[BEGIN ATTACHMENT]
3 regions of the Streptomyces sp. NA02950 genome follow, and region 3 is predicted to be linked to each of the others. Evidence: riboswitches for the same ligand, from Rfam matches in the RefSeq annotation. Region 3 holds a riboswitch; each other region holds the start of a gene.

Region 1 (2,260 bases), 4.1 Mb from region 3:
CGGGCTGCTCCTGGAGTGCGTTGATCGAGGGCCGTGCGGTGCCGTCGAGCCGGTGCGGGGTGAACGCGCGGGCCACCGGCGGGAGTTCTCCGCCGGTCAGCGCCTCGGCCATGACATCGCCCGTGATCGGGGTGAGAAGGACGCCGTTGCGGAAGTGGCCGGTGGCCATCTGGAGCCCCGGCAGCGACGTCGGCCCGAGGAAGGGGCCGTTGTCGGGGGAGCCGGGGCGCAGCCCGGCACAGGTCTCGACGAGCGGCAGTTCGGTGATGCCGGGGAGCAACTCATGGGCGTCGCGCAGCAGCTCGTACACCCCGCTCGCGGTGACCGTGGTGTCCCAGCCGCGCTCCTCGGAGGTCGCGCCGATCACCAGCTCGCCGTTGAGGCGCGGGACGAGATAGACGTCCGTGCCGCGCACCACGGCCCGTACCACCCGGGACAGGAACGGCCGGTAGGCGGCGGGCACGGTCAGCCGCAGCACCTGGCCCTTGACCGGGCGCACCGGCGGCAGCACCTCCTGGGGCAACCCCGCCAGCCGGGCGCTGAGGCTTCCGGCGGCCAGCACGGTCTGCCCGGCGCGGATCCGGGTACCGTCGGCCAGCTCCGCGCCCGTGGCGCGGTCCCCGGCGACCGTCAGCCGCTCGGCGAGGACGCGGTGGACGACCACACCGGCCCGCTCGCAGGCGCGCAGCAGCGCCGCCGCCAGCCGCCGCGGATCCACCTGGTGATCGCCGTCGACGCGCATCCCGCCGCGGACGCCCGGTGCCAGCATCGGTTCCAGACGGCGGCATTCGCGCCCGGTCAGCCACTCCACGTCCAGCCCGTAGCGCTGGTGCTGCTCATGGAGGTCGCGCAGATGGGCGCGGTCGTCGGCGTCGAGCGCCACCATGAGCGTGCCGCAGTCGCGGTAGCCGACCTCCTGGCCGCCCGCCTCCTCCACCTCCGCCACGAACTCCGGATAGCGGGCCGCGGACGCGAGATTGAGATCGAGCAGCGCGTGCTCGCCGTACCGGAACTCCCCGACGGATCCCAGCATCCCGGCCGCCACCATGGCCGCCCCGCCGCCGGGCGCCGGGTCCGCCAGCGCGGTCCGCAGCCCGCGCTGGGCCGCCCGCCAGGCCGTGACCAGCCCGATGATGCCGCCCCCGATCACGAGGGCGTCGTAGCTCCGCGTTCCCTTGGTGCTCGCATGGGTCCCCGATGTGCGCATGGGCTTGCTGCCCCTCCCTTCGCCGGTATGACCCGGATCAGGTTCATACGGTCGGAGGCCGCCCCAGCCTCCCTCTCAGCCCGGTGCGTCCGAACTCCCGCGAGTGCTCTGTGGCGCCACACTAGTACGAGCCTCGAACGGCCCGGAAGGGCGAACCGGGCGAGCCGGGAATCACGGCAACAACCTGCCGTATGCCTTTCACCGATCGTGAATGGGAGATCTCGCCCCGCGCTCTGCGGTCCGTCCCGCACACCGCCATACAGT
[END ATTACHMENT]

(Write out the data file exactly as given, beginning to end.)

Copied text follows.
3 regions of the Streptomyces sp. NA02950 genome follow, and region 3 is predicted to be linked to each of the others. Evidence: riboswitches for the same ligand, from Rfam matches in the RefSeq annotation. Region 3 holds a riboswitch; each other region holds the start of a gene.

Region 1 (2,260 bases), 4.1 Mb from region 3:
CGGGCTGCTCCTGGAGTGCGTTGATCGAGGGCCGTGCGGTGCCGTCGAGCCGGTGCGGGGTGAACGCGCGGGCCACCGGCGGGAGTTCTCCGCCGGTCAGCGCCTCGGCCATGACATCGCCCGTGATCGGGGTGAGAAGGACGCCGTTGCGGAAGTGGCCGGTGGCCATCTGGAGCCCCGGCAGCGACGTCGGCCCGAGGAAGGGGCCGTTGTCGGGGGAGCCGGGGCGCAGCCCGGCACAGGTCTCGACGAGCGGCAGTTCGGTGATGCCGGGGAGCAACTCATGGGCGTCGCGCAGCAGCTCGTACACCCCGCTCGCGGTGACCGTGGTGTCCCAGCCGCGCTCCTCGGAGGTCGCGCCGATCACCAGCTCGCCGTTGAGGCGCGGGACGAGATAGACGTCCGTGCCGCGCACCACGGCCCGTACCACCCGGGACAGGAACGGCCGGTAGGCGGCGGGCACGGTCAGCCGCAGCACCTGGCCCTTGACCGGGCGCACCGGCGGCAGCACCTCCTGGGGCAACCCCGCCAGCCGGGCGCTGAGGCTTCCGGCGGCCAGCACGGTCTGCCCGGCGCGGATCCGGGTACCGTCGGCCAGCTCCGCGCCCGTGGCGCGGTCCCCGGCGACCGTCAGCCGCTCGGCGAGGACGCGGTGGACGACCACACCGGCCCGCTCGCAGGCGCGCAGCAGCGCCGCCGCCAGCCGCCGCGGATCCACCTGGTGATCGCCGTCGACGCGCATCCCGCCGCGGACGCCCGGTGCCAGCATCGGTTCCAGACGGCGGCATTCGCGCCCGGTCAGCCACTCCACGTCCAGCCCGTAGCGCTGGTGCTGCTCATGGAGGTCGCGCAGATGGGCGCGGTCGTCGGCGTCGAGCGCCACCATGAGCGTGCCGCAGTCGCGGTAGCCGACCTCCTGGCCGCCCGCCTCCTCCACCTCCGCCACGAACTCCGGATAGCGGGCCGCGGACGCGAGATTGAGATCGAGCAGCGCGTGCTCGCCGTACCGGAACTCCCCGACGGATCCCAGCATCCCGGCCGCCACCATGGCCGCCCCGCCGCCGGGCGCCGGGTCCGCCAGCGCGGTCCGCAGCCCGCGCTGGGCCGCCCGCCAGGCCGTGACCAGCCCGATGATGCCGCCCCCGATCACGAGGGCGTCGTAGCTCCGCGTTCCCTTGGTGCTCGCATGGGTCCCCGATGTGCGCATGGGCTTGCTGCCCCTCCCTTCGCCGGTATGACCCGGATCAGGTTCATACGGTCGGAGGCCGCCCCAGCCTCCCTCTCAGCCCGGTGCGTCCGAACTCCCGCGAGTGCTCTGTGGCGCCACACTAGTACGAGCCTCGAACGGCCCGGAAGGGCGAACCGGGCGAGCCGGGAATCACGGCAACAACCTGCCGTATGCCTTTCACCGATCGTGAATGGGAGATCTCGCCCCGCGCTCTGCGGTCCGTCCCGCACACCGCCATACAGT